Braves trade LaStella to Cubs for relief pitcher Vizcaino

The Atlanta Braves have traded second baseman Tommy LaStella to the Chicago Cubs for relief pitcher Arodys Vizcaino. The move would appear to be further indications that the Braves are now trying to built toward for the future. Jose Peraza is the Braves second baseman of the future, if you believe press hype, but the team wants the young prospect to play at least one more year in the minor leagues. Phil Gosselin played second base late in the year, but the Braves reportedly could be shopping for a veteran to play the position next season as Peraza continues to develop in the minor leagues.

Trout unanimous AL Most Valuable Player

Mike Trout of the Angels finally won his first American League Most Valuable Player award. The 23-year old outfielder finished second in each of the past two years to Detroit's Miguel Cabrera. He is the youngest player to win the award unanimously, and the fifth youngest overall. He also joins Mickey Mantle of the Yankees as the only players to finish second two straight years then win the award the next. Detroit designated hitter Victor Martinez finished second in this year's balloting.

Kershaw adds MVP Award to Cy Young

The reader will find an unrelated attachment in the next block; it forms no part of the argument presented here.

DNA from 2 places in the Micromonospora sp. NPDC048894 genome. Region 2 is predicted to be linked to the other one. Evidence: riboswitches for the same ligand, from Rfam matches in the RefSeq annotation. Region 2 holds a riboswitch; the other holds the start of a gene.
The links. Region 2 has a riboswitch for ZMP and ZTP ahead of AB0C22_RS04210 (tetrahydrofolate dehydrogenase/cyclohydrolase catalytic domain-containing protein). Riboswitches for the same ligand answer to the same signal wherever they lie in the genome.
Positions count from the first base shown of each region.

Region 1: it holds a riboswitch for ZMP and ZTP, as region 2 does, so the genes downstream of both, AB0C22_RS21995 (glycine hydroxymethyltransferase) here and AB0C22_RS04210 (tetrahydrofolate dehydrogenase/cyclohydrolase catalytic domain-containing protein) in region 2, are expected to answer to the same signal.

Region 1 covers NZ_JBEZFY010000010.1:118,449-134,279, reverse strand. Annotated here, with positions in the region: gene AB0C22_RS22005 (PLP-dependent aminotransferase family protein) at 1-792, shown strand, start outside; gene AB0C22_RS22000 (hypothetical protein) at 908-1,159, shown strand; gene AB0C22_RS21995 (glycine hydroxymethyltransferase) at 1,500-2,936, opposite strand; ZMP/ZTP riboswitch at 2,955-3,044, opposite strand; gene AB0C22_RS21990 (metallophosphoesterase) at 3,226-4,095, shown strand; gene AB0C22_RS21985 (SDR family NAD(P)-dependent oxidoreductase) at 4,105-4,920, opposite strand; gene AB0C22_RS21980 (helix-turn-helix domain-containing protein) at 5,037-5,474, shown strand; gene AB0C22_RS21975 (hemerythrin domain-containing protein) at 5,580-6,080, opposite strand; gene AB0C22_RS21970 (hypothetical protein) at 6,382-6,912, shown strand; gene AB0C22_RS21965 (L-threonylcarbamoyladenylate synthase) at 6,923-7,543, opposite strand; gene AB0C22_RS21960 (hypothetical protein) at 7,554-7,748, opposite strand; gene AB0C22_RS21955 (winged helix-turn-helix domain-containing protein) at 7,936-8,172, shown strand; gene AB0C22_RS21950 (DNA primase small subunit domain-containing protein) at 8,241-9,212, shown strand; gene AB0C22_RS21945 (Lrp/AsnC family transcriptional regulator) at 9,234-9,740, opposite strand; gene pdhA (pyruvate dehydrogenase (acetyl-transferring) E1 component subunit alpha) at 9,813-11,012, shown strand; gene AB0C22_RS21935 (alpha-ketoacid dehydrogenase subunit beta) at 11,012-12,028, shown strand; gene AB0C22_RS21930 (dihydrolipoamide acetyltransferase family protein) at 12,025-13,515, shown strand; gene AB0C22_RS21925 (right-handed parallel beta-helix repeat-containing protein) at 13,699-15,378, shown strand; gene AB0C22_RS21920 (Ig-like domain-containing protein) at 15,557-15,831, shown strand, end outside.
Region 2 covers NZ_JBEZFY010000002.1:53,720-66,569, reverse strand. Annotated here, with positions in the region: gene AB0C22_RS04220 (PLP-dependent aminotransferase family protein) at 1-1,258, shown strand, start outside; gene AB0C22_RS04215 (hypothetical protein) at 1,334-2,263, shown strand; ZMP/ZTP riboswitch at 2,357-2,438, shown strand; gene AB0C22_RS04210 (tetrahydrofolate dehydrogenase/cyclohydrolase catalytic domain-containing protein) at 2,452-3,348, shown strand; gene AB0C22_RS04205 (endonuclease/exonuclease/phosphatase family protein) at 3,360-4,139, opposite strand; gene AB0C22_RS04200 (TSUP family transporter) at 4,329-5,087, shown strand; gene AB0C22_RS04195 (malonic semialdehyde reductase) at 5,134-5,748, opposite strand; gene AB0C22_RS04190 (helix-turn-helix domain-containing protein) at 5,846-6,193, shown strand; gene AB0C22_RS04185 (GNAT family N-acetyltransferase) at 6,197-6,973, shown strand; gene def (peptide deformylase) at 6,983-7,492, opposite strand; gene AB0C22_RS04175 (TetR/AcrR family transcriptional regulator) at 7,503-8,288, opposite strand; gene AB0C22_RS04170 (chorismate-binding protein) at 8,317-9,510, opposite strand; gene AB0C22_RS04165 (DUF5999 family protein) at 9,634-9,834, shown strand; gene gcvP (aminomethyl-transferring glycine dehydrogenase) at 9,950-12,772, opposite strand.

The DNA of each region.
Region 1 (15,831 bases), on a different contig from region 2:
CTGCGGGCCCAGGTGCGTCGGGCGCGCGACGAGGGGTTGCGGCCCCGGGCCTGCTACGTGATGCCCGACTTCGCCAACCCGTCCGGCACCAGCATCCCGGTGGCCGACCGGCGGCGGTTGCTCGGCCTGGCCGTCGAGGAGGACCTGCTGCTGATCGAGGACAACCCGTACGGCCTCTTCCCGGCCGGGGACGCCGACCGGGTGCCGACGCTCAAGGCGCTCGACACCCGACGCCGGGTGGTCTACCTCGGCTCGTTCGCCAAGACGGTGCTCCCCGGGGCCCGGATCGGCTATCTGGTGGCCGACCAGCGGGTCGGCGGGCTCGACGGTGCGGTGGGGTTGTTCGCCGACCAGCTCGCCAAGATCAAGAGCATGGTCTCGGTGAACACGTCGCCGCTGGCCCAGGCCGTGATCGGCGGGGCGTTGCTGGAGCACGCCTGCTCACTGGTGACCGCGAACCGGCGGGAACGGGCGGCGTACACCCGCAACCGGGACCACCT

Clayton Kershaw became the first pitcher to win the National League Most Valuable Player award in 46 years, and becomes the first in the league since Bob Gibson of the Cardinals to win both the Cy Young Award and the MVP in the same year. Gibson did it in 1968. Kershaw beat out Miami's Giancarlo Stanton for the MVP award after winning the Cy Young over Cincinnati's Johnny Cueto earlier in the week. Pittsburgh's Andrew McCutchen finished third in the MVP balloting by the Baseball Writers Association of America. The last Dodger to win the MVP was Kirk Gibson in 1988.

Dodgers Kershaw, Indians Kluber Cy Young winners

Cy Young Award winners were announced yesterday by the Baseball Writers Association of America. In the American League, Cleveland's Corey Kluber edge Seattle's Feliz Hernandez for the award, receiving 17 of the 30 first place votes and 169 points to beat Hernandez by ten points. In the National League, Clayton Kershaw of the Dodgers was a unanimous choice for his third Cy Young Award in the past four seasons and second in a row. Kershaw led the majors in wins and ERA and threw a no-hitter as good measure. Kershaw is the ninth pitcher to win the award at least three times, joining Roger Clemens, Randy Johnson, Steve Carlton, Greg Maddux, Sandy Koufax, Pedro Martinez, Jim Palmer and Tom Seaver. He is the sixth to win the award three times in a four year span. The others are Johnson, Maddux, Koufax, Martinez and Palmer.